I agree that Augustine and Irenaeus were catholics. So was Calvin, Luther, Anselm, et al. So are confessional Protestants. What I would deny is that Augustine and Irenaeus were Roman Catholics.

    May I ask if you have ever read the Church Fathers? If so, which ones? When I ask this question, I mean have you actually read their works (not second hand opinions of what they taught). Because this sounds exactly like something I would have said a year+ ago before I really started delving into their writings.

    –Joshua M

  93. Robert,

    I usually just lurk rather than commenting, so I apologize for butting into the conversation, but when I saw your statement, “I’m sorry, but I don’t find where you extensively deal with the fact that the church was not catholic on Pentecost”, this passage immediately came to mind:

    Now there were dwelling in Jerusalem Jews, devout men from every nation under heaven. And at this sound the multitude came together, and they were bewildered, because each one was hearing them speak in his own language. And they were amazed and astonished, saying, “Are not all these who are speaking Galileans? And how is it that we hear, each of us in his own native language? Parthians and Medes and Elamites and residents of Mesopotamia, Judea and Cappadocia, Pontus and Asia, Phrygia and Pamphylia, Egypt and the parts of Libya belonging to Cyrene, and visitors from Rome, both Jews and proselytes, Cretans and Arabians–we hear them telling in our own tongues the mighty works of God.” …

    Now when they heard this they were cut to the heart, and said to Peter and the rest of the apostles, “Brothers, what shall we do?” And Peter said to them, “Repent and be baptized every one of you in the name of Jesus Christ for the forgiveness of your sins, and you will receive the gift of the Holy Spirit.” … So those who received his word were baptized, and there were added that day about three thousand souls. (Acts 2:5-11,37-38,41)

    Sounds to me like the Church was catholic (both geographically and ethnically) from day one.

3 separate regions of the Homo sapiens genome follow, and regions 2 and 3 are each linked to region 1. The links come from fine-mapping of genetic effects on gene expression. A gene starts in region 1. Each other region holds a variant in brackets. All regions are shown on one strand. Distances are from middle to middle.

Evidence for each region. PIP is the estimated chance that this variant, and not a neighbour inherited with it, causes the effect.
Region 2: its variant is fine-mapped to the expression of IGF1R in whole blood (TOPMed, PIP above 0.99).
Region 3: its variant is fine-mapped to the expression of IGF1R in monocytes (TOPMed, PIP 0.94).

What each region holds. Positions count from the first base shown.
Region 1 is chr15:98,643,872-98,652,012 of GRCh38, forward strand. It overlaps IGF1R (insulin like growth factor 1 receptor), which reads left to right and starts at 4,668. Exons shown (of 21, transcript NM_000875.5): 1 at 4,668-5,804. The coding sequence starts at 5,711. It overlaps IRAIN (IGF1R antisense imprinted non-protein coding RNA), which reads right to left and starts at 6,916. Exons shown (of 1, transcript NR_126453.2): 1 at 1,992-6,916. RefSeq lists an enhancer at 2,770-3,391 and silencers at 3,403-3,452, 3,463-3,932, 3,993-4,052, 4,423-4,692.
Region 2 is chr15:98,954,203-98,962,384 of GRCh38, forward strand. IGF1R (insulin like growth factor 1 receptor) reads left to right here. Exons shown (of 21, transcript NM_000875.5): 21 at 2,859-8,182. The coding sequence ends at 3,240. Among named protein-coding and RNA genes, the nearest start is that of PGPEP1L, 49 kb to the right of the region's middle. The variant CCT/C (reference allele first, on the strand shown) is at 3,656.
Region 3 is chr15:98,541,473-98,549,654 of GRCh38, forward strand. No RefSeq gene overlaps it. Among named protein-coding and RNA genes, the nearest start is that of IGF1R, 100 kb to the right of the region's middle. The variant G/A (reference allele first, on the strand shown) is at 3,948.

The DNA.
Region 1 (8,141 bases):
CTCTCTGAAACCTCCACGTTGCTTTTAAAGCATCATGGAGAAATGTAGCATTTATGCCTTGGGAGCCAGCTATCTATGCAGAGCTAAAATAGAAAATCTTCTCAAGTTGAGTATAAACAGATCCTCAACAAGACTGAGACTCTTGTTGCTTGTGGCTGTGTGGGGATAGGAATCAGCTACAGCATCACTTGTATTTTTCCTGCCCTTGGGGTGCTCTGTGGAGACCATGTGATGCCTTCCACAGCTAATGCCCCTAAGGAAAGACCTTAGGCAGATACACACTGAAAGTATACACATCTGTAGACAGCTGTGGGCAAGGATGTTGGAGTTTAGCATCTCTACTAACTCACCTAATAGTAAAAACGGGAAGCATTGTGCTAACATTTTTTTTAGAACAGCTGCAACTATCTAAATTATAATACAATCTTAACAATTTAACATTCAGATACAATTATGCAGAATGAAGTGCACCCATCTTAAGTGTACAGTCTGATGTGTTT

94. Bryan,

    But the PCA does not meet that criterion of catholicity, because (a) while you want to affirm pre-1973 Church history as the PCA’s own, the PCA came into existence in 1973, which therefore shows that pre-1973 history to be the history of something prior to itself, not her history, and (b) the PCA does not encompass the whole visible Church, as you yourself acknowledge when you speak of NAPARC in comment #86 above. By definition, a branch as such cannot be “catholic,” which is precisely why a schism from the Church cannot be catholic, as St. Augustine argued to the Donatists.

    Point (a) does not follow. My family, for example, has a particular history in America but it goes much further back than that. When families came through Ellis island and had name changes, they didn’t become brand-new families with no prior history. And (b) No church body does. If it did, there would be no denominational division, and Rome would not recognize other churches as true churches with valid sacraments.

    Of course. But that doesn’t entail that one must presume a “RC definition” of catholicity. Rather, this is the conception of catholicity found throughout the Church Fathers, which one can approach purely from a standpoint of rational inquiry, without presupposing anything as a matter of [Roman] Catholic faith, as I explained at the beginning of comment #87 above.

    Sure it does. You are assuming that catholicity equals one very large visible denomination with parishes in every country on the planet. If you accept that RC understanding of catholicity, then yes, Rome is a motive of credibility for Rome. In any case, you aren’t approaching this purely from a standpoint of rational inquiry. You must assume at the very least:

    1. That the church fathers define what catholicity means
    2. That the only church fathers are those whom Rome recognizes as church fathers
    3. That the RC interpretation of what the church fathers meant by catholicity is what catholicity is. The East would not share this assumption. Neither would Protestants.

    Your motives of credibility remain inherently circular.

    One problem with that notion is that it would make entirely arbitrary and fideistic the decision whether or not to accept the Apostolic testimony. You can’t have it both ways. You can’t claim without contradiction that those alternative explanations are not “likely in the least,” and at the same time claim that the evidential value of all evidence depends on prior interpretations, because then there is no non-arbitrary (and non-fideistic) way to determine likelihoods between prior interpretations.

    But my claim is not that evidential value depends entirely on prior interpretation. My claim is that one is essentially kidding oneself by imagining that one is starting from a neutral starting point and weighing the evidence apart from any influence of presuppositions. That is the (often unspoken) assumption about how one approaches the motives of credibility.